All Nations Part of Climate Change Solution

5-30-09, 10:19 am

Original source: Global Times (China)

The US Congress needs to know that every country is part of a global solution for environmental protection in order to engage itself in the Copenhagen summit for a treaty to replace the Kyoto Protocol, US Senator John Kerry said at a press conference in Beijing yesterday (May 26th).

“With Kyoto, we were unable to agree. We couldn’t get the votes in the Senate. Why? Because China and the rest of the developing world were not part of the solution,” Kerry said.

“And our people looked at the treaty and said, ‘Wait a minute, you mean even though we are the biggest emitter … we are going to reduce and our companies have to put out money and it may cost our products more and the rest of the world is not going to do anything? They can negate every single thing we do in a matter of months’,” he added.

“Our common language is ‘common but differentiated responsibility’; everybody has to reduce emissions and the difference is that people will do it at different levels and at a different rate … so it is important for China to help us understand what they are doing, what their targets will be and how we can measure that. If we can do that, then we will have the ability to go back to the US and show how everybody is part of the solution,” Kerry said.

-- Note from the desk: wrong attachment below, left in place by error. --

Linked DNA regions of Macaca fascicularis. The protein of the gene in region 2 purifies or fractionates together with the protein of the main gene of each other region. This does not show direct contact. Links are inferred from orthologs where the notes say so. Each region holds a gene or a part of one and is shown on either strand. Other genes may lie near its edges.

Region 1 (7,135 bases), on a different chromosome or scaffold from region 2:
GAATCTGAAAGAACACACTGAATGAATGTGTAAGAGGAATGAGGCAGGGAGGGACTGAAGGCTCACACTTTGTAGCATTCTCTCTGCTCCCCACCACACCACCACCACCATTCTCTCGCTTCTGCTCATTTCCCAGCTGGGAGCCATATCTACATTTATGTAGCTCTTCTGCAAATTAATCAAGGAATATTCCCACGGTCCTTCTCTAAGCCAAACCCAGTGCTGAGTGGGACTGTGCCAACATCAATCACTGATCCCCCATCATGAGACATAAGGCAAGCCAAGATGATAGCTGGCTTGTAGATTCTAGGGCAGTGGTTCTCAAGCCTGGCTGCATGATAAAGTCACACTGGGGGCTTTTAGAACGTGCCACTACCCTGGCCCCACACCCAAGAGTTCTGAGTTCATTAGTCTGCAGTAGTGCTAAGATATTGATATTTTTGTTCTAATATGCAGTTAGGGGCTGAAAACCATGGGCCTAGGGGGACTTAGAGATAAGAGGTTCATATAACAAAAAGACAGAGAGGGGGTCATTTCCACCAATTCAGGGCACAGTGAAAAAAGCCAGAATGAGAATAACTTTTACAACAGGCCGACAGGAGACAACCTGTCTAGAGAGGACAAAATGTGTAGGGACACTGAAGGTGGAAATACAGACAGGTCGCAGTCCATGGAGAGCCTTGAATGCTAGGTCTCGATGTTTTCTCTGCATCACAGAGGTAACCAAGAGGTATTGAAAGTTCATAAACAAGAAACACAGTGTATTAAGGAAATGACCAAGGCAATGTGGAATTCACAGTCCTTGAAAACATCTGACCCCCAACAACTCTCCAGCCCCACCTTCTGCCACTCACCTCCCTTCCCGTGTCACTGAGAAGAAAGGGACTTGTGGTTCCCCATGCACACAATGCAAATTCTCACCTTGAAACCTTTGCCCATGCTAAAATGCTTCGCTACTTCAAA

Kerry, chairman of the US Senate Foreign Relations Committee, was speaking after a China-US Clean Energy Forum in Beijing.

He praised the achievements China has made in recent years on environmental protection.

“China set a goal of a 20 percent energy reduction by 2010 and is found in many sectors to have been moving faster than expected.”

Regarding the global goals in Copenhagen, Kerry said, “Science tells us what we need to do. It’s important that we have a global goal and the marketplace sees the goal. If that happens you are going to see money pour in behind those technologies and there will be a rapid transformation, just like there was in computer technology or the Internet.”

Also a speaker at the forum, Jiang Kejun, an expert with the Energy Research Institute of the National Development and Reform Commission, told the Global Times that he felt strongly about the need for the two countries to cooperate in energy conservation.

He said that China will probably put more focus on nuclear and wind energy more than other forms of energy in the coming years, and technology in cutting carbon dioxide is expected to reach developed-world level in three to five years.